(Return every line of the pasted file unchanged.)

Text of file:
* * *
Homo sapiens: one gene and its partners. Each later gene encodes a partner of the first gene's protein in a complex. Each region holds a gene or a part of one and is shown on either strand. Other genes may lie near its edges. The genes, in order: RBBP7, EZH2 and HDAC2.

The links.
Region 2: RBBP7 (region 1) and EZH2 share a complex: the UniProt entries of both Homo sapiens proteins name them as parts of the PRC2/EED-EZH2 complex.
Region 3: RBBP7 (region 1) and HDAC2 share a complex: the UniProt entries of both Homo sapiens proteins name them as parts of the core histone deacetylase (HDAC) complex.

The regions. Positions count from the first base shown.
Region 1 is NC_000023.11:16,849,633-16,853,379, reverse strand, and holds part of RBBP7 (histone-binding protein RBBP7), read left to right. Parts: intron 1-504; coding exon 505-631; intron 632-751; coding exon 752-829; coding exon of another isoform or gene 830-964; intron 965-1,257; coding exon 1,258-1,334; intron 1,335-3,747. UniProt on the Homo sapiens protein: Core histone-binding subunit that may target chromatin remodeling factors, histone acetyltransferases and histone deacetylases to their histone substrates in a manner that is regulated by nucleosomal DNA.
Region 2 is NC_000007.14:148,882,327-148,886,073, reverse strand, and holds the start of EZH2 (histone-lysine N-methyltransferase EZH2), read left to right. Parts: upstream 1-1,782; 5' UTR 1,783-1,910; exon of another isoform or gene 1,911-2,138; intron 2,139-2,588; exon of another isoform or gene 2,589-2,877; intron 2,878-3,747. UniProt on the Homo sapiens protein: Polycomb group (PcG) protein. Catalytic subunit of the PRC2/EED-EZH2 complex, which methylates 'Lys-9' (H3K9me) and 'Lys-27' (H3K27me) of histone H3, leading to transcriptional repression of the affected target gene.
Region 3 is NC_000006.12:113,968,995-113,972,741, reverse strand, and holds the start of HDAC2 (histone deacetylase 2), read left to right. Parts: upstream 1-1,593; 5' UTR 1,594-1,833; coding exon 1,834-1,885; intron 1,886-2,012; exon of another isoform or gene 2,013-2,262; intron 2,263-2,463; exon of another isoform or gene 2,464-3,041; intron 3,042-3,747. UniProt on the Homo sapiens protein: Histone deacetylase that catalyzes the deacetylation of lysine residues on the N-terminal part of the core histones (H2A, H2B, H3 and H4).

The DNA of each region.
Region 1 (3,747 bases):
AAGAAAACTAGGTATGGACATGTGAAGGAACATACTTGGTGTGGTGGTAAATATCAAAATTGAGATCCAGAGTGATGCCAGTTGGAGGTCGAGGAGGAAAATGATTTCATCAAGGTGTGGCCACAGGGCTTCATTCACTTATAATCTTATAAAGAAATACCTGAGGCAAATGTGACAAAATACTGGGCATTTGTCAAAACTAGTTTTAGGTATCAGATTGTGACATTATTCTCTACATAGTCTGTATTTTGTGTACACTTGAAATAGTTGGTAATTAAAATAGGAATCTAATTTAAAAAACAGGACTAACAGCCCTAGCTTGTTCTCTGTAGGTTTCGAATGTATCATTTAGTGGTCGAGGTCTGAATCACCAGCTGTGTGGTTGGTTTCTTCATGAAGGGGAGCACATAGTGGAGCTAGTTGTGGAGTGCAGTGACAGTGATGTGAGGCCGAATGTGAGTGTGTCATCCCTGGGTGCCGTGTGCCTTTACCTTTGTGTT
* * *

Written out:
Homo sapiens: one gene and its partners. Each later gene encodes a partner of the first gene's protein in a complex. Each region holds a gene or a part of one and is shown on either strand. Other genes may lie near its edges. The genes, in order: RBBP7, EZH2 and HDAC2.

The links.
Region 2: RBBP7 (region 1) and EZH2 share a complex: the UniProt entries of both Homo sapiens proteins name them as parts of the PRC2/EED-EZH2 complex.
Region 3: RBBP7 (region 1) and HDAC2 share a complex: the UniProt entries of both Homo sapiens proteins name them as parts of the core histone deacetylase (HDAC) complex.

The regions. Positions count from the first base shown.
Region 1 is NC_000023.11:16,849,633-16,853,379, reverse strand, and holds part of RBBP7 (histone-binding protein RBBP7), read left to right. Parts: intron 1-504; coding exon 505-631; intron 632-751; coding exon 752-829; coding exon of another isoform or gene 830-964; intron 965-1,257; coding exon 1,258-1,334; intron 1,335-3,747. UniProt on the Homo sapiens protein: Core histone-binding subunit that may target chromatin remodeling factors, histone acetyltransferases and histone deacetylases to their histone substrates in a manner that is regulated by nucleosomal DNA.
Region 2 is NC_000007.14:148,882,327-148,886,073, reverse strand, and holds the start of EZH2 (histone-lysine N-methyltransferase EZH2), read left to right. Parts: upstream 1-1,782; 5' UTR 1,783-1,910; exon of another isoform or gene 1,911-2,138; intron 2,139-2,588; exon of another isoform or gene 2,589-2,877; intron 2,878-3,747. UniProt on the Homo sapiens protein: Polycomb group (PcG) protein. Catalytic subunit of the PRC2/EED-EZH2 complex, which methylates 'Lys-9' (H3K9me) and 'Lys-27' (H3K27me) of histone H3, leading to transcriptional repression of the affected target gene.
Region 3 is NC_000006.12:113,968,995-113,972,741, reverse strand, and holds the start of HDAC2 (histone deacetylase 2), read left to right. Parts: upstream 1-1,593; 5' UTR 1,594-1,833; coding exon 1,834-1,885; intron 1,886-2,012; exon of another isoform or gene 2,013-2,262; intron 2,263-2,463; exon of another isoform or gene 2,464-3,041; intron 3,042-3,747. UniProt on the Homo sapiens protein: Histone deacetylase that catalyzes the deacetylation of lysine residues on the N-terminal part of the core histones (H2A, H2B, H3 and H4).

The DNA of each region.
Region 1 (3,747 bases):
AAGAAAACTAGGTATGGACATGTGAAGGAACATACTTGGTGTGGTGGTAAATATCAAAATTGAGATCCAGAGTGATGCCAGTTGGAGGTCGAGGAGGAAAATGATTTCATCAAGGTGTGGCCACAGGGCTTCATTCACTTATAATCTTATAAAGAAATACCTGAGGCAAATGTGACAAAATACTGGGCATTTGTCAAAACTAGTTTTAGGTATCAGATTGTGACATTATTCTCTACATAGTCTGTATTTTGTGTACACTTGAAATAGTTGGTAATTAAAATAGGAATCTAATTTAAAAAACAGGACTAACAGCCCTAGCTTGTTCTCTGTAGGTTTCGAATGTATCATTTAGTGGTCGAGGTCTGAATCACCAGCTGTGTGGTTGGTTTCTTCATGAAGGGGAGCACATAGTGGAGCTAGTTGTGGAGTGCAGTGACAGTGATGTGAGGCCGAATGTGAGTGTGTCATCCCTGGGTGCCGTGTGCCTTTACCTTTGTGTT